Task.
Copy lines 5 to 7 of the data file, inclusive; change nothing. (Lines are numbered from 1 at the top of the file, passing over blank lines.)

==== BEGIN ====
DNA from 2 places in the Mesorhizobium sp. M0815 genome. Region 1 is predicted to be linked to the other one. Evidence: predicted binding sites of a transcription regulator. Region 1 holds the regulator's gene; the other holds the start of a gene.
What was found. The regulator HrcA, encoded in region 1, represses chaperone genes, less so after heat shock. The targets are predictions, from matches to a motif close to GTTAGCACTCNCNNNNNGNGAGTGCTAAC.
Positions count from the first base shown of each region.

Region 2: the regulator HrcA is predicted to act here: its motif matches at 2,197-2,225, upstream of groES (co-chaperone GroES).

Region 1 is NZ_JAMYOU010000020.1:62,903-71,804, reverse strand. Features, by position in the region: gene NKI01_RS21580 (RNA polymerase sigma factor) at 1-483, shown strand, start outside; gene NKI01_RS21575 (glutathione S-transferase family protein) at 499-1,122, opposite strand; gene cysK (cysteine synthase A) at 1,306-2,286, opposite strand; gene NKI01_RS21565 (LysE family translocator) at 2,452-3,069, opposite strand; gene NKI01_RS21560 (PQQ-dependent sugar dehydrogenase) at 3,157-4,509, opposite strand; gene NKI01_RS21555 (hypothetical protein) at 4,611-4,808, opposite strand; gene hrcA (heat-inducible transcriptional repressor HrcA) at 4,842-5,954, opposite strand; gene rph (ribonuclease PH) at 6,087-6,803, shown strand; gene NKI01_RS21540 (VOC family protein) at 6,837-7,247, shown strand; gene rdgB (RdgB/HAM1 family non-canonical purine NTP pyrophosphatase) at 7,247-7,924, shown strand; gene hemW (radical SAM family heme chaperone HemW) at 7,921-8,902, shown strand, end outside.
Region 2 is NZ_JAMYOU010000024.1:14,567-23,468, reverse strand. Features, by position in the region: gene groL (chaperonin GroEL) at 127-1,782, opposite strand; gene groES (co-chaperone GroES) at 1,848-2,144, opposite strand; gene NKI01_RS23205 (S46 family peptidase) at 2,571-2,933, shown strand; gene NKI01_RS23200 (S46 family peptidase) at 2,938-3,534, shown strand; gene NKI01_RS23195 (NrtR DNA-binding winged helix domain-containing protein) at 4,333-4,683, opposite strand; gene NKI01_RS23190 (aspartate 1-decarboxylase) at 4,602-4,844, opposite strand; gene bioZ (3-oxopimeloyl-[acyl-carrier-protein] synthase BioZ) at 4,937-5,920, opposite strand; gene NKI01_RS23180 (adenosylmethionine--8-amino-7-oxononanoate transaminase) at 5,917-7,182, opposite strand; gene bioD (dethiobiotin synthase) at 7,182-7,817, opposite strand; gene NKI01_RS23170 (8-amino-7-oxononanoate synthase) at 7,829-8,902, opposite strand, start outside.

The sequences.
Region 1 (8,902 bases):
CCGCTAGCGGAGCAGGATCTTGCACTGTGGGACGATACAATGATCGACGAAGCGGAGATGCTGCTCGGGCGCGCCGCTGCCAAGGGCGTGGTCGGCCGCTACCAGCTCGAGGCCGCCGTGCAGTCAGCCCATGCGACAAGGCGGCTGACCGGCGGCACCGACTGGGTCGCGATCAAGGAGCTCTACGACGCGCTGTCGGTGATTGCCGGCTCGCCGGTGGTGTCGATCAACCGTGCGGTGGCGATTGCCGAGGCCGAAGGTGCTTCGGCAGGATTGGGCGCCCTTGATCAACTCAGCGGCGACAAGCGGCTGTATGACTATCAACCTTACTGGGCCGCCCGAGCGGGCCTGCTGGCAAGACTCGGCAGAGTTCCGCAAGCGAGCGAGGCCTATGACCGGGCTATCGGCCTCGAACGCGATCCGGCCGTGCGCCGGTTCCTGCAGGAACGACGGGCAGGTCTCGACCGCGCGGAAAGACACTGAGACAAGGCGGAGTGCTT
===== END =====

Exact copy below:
Region 1 is NZ_JAMYOU010000020.1:62,903-71,804, reverse strand. Features, by position in the region: gene NKI01_RS21580 (RNA polymerase sigma factor) at 1-483, shown strand, start outside; gene NKI01_RS21575 (glutathione S-transferase family protein) at 499-1,122, opposite strand; gene cysK (cysteine synthase A) at 1,306-2,286, opposite strand; gene NKI01_RS21565 (LysE family translocator) at 2,452-3,069, opposite strand; gene NKI01_RS21560 (PQQ-dependent sugar dehydrogenase) at 3,157-4,509, opposite strand; gene NKI01_RS21555 (hypothetical protein) at 4,611-4,808, opposite strand; gene hrcA (heat-inducible transcriptional repressor HrcA) at 4,842-5,954, opposite strand; gene rph (ribonuclease PH) at 6,087-6,803, shown strand; gene NKI01_RS21540 (VOC family protein) at 6,837-7,247, shown strand; gene rdgB (RdgB/HAM1 family non-canonical purine NTP pyrophosphatase) at 7,247-7,924, shown strand; gene hemW (radical SAM family heme chaperone HemW) at 7,921-8,902, shown strand, end outside.
Region 2 is NZ_JAMYOU010000024.1:14,567-23,468, reverse strand. Features, by position in the region: gene groL (chaperonin GroEL) at 127-1,782, opposite strand; gene groES (co-chaperone GroES) at 1,848-2,144, opposite strand; gene NKI01_RS23205 (S46 family peptidase) at 2,571-2,933, shown strand; gene NKI01_RS23200 (S46 family peptidase) at 2,938-3,534, shown strand; gene NKI01_RS23195 (NrtR DNA-binding winged helix domain-containing protein) at 4,333-4,683, opposite strand; gene NKI01_RS23190 (aspartate 1-decarboxylase) at 4,602-4,844, opposite strand; gene bioZ (3-oxopimeloyl-[acyl-carrier-protein] synthase BioZ) at 4,937-5,920, opposite strand; gene NKI01_RS23180 (adenosylmethionine--8-amino-7-oxononanoate transaminase) at 5,917-7,182, opposite strand; gene bioD (dethiobiotin synthase) at 7,182-7,817, opposite strand; gene NKI01_RS23170 (8-amino-7-oxononanoate synthase) at 7,829-8,902, opposite strand, start outside.

The sequences.